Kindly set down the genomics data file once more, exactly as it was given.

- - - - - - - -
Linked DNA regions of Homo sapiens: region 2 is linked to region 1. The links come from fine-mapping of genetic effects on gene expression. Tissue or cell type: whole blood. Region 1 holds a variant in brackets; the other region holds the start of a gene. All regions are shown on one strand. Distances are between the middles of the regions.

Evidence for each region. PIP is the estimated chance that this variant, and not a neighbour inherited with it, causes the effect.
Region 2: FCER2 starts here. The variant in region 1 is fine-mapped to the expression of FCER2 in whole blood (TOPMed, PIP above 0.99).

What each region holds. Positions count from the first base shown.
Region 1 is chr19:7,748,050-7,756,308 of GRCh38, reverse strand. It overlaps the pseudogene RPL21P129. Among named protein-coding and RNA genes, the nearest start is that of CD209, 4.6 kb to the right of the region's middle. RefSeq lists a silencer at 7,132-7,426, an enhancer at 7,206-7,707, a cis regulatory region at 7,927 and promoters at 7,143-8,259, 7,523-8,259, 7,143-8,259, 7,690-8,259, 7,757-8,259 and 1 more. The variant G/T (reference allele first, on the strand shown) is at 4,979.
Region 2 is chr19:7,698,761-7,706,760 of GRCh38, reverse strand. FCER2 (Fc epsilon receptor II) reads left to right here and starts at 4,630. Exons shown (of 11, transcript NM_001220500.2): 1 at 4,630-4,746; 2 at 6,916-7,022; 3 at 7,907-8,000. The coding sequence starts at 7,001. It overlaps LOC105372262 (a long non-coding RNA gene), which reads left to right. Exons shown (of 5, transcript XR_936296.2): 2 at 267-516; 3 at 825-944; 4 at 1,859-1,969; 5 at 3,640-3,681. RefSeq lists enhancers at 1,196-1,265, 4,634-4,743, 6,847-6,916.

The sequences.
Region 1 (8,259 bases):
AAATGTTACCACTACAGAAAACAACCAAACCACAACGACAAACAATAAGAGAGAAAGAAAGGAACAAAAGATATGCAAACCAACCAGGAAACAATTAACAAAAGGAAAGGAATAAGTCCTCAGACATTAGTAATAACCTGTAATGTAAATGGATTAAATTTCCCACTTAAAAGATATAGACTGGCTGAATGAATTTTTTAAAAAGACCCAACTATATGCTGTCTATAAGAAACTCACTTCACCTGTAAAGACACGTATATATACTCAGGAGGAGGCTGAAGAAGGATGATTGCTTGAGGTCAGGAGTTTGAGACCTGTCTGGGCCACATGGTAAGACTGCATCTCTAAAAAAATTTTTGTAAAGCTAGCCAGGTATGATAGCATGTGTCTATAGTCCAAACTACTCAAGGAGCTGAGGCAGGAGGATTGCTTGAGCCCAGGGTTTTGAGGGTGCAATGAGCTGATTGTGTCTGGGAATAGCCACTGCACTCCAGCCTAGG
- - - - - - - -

Linked DNA regions of Homo sapiens: region 2 is linked to region 1. The links come from fine-mapping of genetic effects on gene expression. Tissue or cell type: whole blood. Region 1 holds a variant in brackets; the other region holds the start of a gene. All regions are shown on one strand. Distances are between the middles of the regions.

Evidence for each region. PIP is the estimated chance that this variant, and not a neighbour inherited with it, causes the effect.
Region 2: FCER2 starts here. The variant in region 1 is fine-mapped to the expression of FCER2 in whole blood (TOPMed, PIP above 0.99).

What each region holds. Positions count from the first base shown.
Region 1 is chr19:7,748,050-7,756,308 of GRCh38, reverse strand. It overlaps the pseudogene RPL21P129. Among named protein-coding and RNA genes, the nearest start is that of CD209, 4.6 kb to the right of the region's middle. RefSeq lists a silencer at 7,132-7,426, an enhancer at 7,206-7,707, a cis regulatory region at 7,927 and promoters at 7,143-8,259, 7,523-8,259, 7,143-8,259, 7,690-8,259, 7,757-8,259 and 1 more. The variant G/T (reference allele first, on the strand shown) is at 4,979.
Region 2 is chr19:7,698,761-7,706,760 of GRCh38, reverse strand. FCER2 (Fc epsilon receptor II) reads left to right here and starts at 4,630. Exons shown (of 11, transcript NM_001220500.2): 1 at 4,630-4,746; 2 at 6,916-7,022; 3 at 7,907-8,000. The coding sequence starts at 7,001. It overlaps LOC105372262 (a long non-coding RNA gene), which reads left to right. Exons shown (of 5, transcript XR_936296.2): 2 at 267-516; 3 at 825-944; 4 at 1,859-1,969; 5 at 3,640-3,681. RefSeq lists enhancers at 1,196-1,265, 4,634-4,743, 6,847-6,916.

The sequences.
Region 1 (8,259 bases):
AAATGTTACCACTACAGAAAACAACCAAACCACAACGACAAACAATAAGAGAGAAAGAAAGGAACAAAAGATATGCAAACCAACCAGGAAACAATTAACAAAAGGAAAGGAATAAGTCCTCAGACATTAGTAATAACCTGTAATGTAAATGGATTAAATTTCCCACTTAAAAGATATAGACTGGCTGAATGAATTTTTTAAAAAGACCCAACTATATGCTGTCTATAAGAAACTCACTTCACCTGTAAAGACACGTATATATACTCAGGAGGAGGCTGAAGAAGGATGATTGCTTGAGGTCAGGAGTTTGAGACCTGTCTGGGCCACATGGTAAGACTGCATCTCTAAAAAAATTTTTGTAAAGCTAGCCAGGTATGATAGCATGTGTCTATAGTCCAAACTACTCAAGGAGCTGAGGCAGGAGGATTGCTTGAGCCCAGGGTTTTGAGGGTGCAATGAGCTGATTGTGTCTGGGAATAGCCACTGCACTCCAGCCTAGG